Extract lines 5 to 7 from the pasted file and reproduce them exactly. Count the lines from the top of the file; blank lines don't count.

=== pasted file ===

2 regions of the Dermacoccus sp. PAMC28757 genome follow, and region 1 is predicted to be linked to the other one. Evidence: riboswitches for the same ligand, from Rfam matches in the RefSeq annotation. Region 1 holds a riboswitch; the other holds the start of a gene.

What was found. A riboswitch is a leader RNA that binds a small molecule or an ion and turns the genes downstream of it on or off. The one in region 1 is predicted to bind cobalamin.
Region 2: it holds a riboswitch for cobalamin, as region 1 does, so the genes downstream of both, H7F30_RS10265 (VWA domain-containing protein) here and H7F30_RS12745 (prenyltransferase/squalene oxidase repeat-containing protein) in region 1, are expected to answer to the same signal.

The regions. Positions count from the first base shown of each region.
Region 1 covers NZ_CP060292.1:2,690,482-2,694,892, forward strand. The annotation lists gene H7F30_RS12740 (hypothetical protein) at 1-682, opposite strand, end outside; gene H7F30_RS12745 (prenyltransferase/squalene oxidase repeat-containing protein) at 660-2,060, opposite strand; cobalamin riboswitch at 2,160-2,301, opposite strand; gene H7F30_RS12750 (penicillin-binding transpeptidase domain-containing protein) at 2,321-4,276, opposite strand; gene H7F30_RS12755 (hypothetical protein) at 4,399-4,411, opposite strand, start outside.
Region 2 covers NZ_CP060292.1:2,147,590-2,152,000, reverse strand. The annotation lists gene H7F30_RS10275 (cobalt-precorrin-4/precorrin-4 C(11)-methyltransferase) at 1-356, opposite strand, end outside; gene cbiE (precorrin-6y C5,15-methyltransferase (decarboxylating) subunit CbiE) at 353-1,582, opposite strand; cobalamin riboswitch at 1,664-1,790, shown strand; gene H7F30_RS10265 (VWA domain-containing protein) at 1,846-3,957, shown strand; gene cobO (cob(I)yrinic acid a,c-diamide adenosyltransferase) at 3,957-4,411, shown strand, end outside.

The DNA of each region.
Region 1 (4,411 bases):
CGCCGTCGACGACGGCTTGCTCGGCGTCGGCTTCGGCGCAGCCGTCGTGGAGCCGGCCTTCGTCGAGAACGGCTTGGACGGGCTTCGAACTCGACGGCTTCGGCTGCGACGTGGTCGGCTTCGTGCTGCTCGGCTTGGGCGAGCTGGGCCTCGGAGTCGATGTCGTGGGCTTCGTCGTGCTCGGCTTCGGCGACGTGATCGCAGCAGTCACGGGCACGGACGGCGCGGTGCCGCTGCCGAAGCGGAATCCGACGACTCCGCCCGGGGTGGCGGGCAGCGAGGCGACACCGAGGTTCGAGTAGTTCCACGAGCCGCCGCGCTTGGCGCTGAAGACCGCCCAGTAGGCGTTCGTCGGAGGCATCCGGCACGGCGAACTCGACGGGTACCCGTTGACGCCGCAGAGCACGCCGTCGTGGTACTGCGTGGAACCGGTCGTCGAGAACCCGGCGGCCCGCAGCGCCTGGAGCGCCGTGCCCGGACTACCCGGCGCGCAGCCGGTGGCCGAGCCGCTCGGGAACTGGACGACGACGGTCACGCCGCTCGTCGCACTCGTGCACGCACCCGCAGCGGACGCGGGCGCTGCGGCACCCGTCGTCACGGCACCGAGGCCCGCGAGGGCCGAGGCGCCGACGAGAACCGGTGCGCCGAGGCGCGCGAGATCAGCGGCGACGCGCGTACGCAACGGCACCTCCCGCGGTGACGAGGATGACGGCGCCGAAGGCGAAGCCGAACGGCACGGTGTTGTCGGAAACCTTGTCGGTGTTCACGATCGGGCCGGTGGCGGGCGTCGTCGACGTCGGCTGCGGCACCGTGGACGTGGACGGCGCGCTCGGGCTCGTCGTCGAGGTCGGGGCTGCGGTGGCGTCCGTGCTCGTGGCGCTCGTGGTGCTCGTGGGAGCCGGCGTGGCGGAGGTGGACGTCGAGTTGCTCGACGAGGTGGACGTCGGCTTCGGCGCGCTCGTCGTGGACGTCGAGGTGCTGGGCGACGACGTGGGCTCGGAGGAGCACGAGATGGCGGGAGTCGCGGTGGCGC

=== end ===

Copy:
Region 1 covers NZ_CP060292.1:2,690,482-2,694,892, forward strand. The annotation lists gene H7F30_RS12740 (hypothetical protein) at 1-682, opposite strand, end outside; gene H7F30_RS12745 (prenyltransferase/squalene oxidase repeat-containing protein) at 660-2,060, opposite strand; cobalamin riboswitch at 2,160-2,301, opposite strand; gene H7F30_RS12750 (penicillin-binding transpeptidase domain-containing protein) at 2,321-4,276, opposite strand; gene H7F30_RS12755 (hypothetical protein) at 4,399-4,411, opposite strand, start outside.
Region 2 covers NZ_CP060292.1:2,147,590-2,152,000, reverse strand. The annotation lists gene H7F30_RS10275 (cobalt-precorrin-4/precorrin-4 C(11)-methyltransferase) at 1-356, opposite strand, end outside; gene cbiE (precorrin-6y C5,15-methyltransferase (decarboxylating) subunit CbiE) at 353-1,582, opposite strand; cobalamin riboswitch at 1,664-1,790, shown strand; gene H7F30_RS10265 (VWA domain-containing protein) at 1,846-3,957, shown strand; gene cobO (cob(I)yrinic acid a,c-diamide adenosyltransferase) at 3,957-4,411, shown strand, end outside.

The DNA of each region.